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I just found this forum. I previously asked my question at http://unix.stackexchange.com/q/88067/15010 but due to lack of response so far I want to ask here. (I can delete that prior question if advised.)

I am attempting to record phone interviews conducted via VoIP (using SIP, not Skype). I want the caller's voice on one channel and my voice on the other. The Skype Call Recorder offers this option, but I need to do this on my local box running Linux and a SIP client that does not have built-in recording.

I think avconv might allow me to accomplish my goal, but my question is broader because I'm inviting any response that will steer me in the right direction. However, if avconv is the right direction, I need help defining the audio stream inputs (see below).

My distro is Kubuntu 12.04 LTS.

My audio source hardware is listed at bottom. Specifically, I believe the two sources I want to record at the same time are:

  1. alsa_output.usb-Focusrite_Scarlett_2i2_USB-00-USB.analog-stereo.monitor/#2: Monitor of Scarlett 2i2 USB Analog Stereo
  2. alsa_input.usb-Focusrite_Scarlett_2i2_USB-00-USB.analog-stereo/#3: Scarlett 2i2 USB Analog Stereo

I have confirmed that when I am conducting a VoIP interview, the interview subject's voice is on the monitor source above and my voice is on the other source listed above. I can record either source separately in Audacity.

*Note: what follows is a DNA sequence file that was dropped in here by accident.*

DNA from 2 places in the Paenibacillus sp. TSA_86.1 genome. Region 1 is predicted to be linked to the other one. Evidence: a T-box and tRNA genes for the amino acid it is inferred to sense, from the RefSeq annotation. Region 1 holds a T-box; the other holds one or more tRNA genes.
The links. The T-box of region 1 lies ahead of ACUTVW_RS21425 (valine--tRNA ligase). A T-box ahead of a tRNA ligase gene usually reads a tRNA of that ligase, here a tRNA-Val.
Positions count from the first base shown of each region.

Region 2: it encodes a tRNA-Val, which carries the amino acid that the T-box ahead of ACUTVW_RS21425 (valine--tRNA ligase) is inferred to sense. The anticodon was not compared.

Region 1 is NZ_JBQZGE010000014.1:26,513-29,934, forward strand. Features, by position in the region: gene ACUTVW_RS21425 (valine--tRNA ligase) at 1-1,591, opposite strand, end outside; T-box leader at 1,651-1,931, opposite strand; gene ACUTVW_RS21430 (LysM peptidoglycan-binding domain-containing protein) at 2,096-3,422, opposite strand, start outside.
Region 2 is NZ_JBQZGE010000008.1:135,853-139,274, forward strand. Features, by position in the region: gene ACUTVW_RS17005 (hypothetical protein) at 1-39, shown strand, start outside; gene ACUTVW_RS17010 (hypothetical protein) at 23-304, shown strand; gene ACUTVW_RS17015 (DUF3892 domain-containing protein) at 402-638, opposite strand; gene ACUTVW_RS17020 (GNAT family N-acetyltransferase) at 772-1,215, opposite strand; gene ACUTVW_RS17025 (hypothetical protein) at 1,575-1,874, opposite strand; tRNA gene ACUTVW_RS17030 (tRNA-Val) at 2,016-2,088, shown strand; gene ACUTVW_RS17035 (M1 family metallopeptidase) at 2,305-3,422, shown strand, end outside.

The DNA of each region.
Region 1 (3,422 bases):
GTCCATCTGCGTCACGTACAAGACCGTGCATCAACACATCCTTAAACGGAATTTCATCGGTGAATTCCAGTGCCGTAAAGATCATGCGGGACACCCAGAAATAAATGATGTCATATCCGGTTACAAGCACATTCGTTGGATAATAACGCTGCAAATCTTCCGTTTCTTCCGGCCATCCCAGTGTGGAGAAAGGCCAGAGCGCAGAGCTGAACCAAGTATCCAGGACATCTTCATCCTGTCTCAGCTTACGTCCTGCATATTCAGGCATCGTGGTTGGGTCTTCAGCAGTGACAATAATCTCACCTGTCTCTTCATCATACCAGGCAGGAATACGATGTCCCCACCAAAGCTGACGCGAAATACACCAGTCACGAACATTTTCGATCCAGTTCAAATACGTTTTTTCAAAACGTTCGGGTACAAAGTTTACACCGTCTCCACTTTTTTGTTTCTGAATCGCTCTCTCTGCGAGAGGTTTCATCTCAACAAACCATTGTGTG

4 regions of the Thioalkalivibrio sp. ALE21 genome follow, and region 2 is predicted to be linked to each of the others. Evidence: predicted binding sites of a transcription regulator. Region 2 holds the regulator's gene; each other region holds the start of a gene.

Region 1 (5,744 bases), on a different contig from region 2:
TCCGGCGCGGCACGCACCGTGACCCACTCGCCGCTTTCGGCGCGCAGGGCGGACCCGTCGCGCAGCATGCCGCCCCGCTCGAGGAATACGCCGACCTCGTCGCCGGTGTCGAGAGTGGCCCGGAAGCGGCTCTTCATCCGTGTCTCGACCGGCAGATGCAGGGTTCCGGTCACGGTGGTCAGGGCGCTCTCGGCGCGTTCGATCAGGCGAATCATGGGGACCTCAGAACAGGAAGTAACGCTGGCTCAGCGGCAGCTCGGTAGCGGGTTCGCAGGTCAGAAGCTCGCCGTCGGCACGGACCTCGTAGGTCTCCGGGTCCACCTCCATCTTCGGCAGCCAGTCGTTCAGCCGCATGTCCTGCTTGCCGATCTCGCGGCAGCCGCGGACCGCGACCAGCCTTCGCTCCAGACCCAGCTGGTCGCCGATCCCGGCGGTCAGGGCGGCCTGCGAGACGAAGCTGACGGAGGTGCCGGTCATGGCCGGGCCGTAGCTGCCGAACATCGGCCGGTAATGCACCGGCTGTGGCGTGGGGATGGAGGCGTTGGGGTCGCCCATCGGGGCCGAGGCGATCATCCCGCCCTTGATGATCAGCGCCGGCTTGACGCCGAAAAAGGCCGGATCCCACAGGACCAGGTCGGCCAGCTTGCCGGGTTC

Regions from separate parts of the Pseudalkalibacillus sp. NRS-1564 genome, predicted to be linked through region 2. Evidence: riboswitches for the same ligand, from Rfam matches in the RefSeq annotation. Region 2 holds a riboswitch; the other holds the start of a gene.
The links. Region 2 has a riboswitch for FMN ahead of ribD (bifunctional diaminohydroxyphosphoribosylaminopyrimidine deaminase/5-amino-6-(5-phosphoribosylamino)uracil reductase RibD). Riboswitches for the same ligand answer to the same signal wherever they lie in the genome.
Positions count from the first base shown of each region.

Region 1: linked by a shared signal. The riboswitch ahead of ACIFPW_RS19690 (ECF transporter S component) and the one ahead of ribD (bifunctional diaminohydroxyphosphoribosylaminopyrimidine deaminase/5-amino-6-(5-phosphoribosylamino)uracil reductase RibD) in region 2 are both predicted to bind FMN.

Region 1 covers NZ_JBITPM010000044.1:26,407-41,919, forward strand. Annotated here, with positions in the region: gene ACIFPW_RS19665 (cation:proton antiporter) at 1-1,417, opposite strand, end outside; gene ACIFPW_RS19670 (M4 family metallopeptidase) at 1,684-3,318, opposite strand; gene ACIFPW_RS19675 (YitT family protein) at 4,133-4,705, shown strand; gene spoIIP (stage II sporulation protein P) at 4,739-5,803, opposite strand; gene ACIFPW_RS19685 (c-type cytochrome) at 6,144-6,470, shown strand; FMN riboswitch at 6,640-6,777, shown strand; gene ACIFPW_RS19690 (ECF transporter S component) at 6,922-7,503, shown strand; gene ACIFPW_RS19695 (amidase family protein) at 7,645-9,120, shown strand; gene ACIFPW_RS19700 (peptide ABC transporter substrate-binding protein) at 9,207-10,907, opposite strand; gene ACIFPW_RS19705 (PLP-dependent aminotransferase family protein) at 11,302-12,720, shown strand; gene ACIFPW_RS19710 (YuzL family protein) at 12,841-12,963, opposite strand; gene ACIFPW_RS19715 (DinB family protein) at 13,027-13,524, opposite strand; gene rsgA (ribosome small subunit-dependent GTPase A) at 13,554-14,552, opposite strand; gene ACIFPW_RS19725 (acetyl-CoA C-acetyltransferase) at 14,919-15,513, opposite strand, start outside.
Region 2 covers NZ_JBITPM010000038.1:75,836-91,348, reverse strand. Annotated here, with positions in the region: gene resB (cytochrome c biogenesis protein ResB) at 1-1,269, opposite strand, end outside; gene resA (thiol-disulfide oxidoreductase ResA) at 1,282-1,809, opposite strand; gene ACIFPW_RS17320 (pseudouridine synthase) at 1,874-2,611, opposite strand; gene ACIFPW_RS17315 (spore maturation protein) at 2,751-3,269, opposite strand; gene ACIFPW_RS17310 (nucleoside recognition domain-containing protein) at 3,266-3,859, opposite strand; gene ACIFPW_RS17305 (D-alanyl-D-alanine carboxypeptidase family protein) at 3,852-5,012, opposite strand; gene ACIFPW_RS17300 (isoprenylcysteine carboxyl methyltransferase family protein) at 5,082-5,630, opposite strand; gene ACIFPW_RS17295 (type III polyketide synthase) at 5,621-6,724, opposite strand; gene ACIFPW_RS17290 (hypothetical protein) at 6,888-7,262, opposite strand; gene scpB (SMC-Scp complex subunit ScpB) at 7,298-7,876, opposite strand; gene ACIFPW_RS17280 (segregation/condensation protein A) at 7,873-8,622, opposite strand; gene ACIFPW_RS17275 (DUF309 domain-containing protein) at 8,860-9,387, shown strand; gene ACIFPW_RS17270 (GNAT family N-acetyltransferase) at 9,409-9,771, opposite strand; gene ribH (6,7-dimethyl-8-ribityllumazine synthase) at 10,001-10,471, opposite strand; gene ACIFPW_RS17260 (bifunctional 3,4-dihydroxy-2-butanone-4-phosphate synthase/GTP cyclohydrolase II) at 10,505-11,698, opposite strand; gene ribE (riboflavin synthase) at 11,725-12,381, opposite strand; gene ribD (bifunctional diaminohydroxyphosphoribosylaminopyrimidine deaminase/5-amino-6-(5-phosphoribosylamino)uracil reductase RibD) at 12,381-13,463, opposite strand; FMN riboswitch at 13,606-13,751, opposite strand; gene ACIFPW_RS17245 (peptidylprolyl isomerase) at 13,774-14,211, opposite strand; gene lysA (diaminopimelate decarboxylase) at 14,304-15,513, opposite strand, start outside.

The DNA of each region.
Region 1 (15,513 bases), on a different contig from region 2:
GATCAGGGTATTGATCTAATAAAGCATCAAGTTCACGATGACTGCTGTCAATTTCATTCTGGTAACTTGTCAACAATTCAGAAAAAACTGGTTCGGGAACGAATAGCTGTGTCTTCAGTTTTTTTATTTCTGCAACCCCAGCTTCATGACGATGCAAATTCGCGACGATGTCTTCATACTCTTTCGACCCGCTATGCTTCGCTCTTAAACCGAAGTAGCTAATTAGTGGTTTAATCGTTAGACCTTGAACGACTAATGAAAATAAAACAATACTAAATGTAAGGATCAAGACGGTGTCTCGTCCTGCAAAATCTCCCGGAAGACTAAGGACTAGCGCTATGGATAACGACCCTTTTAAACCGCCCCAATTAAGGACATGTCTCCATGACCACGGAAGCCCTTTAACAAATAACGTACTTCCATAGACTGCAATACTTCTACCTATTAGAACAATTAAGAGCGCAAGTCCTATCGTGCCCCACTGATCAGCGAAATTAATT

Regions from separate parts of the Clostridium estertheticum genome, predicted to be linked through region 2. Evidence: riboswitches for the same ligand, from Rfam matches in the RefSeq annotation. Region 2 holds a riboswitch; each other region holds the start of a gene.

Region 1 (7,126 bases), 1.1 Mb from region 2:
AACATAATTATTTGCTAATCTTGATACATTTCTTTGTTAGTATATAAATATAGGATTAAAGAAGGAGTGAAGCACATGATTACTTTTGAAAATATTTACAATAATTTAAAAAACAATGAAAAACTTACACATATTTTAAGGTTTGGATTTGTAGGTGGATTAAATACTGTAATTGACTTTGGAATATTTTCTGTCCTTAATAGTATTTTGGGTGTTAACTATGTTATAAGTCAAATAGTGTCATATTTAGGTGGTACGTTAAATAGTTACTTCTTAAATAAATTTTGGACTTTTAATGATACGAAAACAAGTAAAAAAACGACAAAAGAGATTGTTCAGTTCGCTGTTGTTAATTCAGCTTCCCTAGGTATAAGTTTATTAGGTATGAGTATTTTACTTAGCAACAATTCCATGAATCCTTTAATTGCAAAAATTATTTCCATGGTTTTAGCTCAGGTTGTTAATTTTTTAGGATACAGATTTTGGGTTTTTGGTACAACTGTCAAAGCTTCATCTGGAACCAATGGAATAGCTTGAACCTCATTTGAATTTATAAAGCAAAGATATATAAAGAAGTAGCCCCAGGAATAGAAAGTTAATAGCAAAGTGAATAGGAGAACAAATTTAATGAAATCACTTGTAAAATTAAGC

So far I cannot record both sources in a full duplex mode. Furthermore, I cannot so far achieve my goal of one voice recorded to the left channel and the other voice recorded to the right channel.

This great tutorial gave me some clues but ultimately the full duplex mode described there does not meet my goals (and I cannot even get it to work anyway - it crashes pulse audio on my machine).

This also seems relevant, but I am struggling to understand it: http://ubuntuforums.org/showthread.php?t=1962947

Based on the link above, my first guess about how to do this is this simple script:

#!/bin/bash
OUTPUT="audio_`date +%Y-%m-%d_%H%M`"
avconv \
-f alsa -ac 2 -i <alsa_output.usb-Focusrite_Scarlett_2i2_USB-00-USB.analog-stereo.monitor> \
-f alsa -ac 1 -i <alsa_input.usb-Focusrite_Scarlett_2i2_USB-00-USB.analog-stereo> \
-map 0:0 -map 1:0 \
-acodec flac \
-threads 0 \
-y $OUTPUT

I assume I need to replace what is in angle brackets with the correct notation. I have no idea if the rest of the above script is even close... If I am on the right track with avconv I would appreciate some help with the above command.

Here's my hardware info:

$ pacmd list-cards  
Welcome to PulseAudio! Use "help" for usage information.  
>>> 3 card(s) available.  
[snip other cards]
index: 2
name: <alsa_card.usb-Focusrite_Scarlett_2i2_USB-00-USB>
driver: <module-alsa-card.c>
owner module: 6
properties:
        alsa.card = "1"
        alsa.card_name = "Scarlett 2i2 USB"
        alsa.long_card_name = "Focusrite Scarlett 2i2 USB at usb-0000:04:00.0-2, high speed"
        alsa.driver_name = "snd_usb_audio"
        device.bus_path = "pci-0000:04:00.0-usb-0:2:1.0"
        sysfs.path = "/devices/pci0000:00/0000:00:1c.4/0000:04:00.0/usb3/3-2/3-2:1.0/sound/card1"
        udev.id = "usb-Focusrite_Scarlett_2i2_USB-00-USB"
        device.bus = "usb"
        device.vendor.id = "1235"
        device.vendor.name = "Novation EMS"
        device.product.id = "8006"
        device.product.name = "Scarlett 2i2 USB"
        device.serial = "Focusrite_Scarlett_2i2_USB"
        device.string = "1"
        device.description = "Scarlett 2i2 USB"
        module-udev-detect.discovered = "1"
        device.icon_name = "audio-card-usb"
profiles: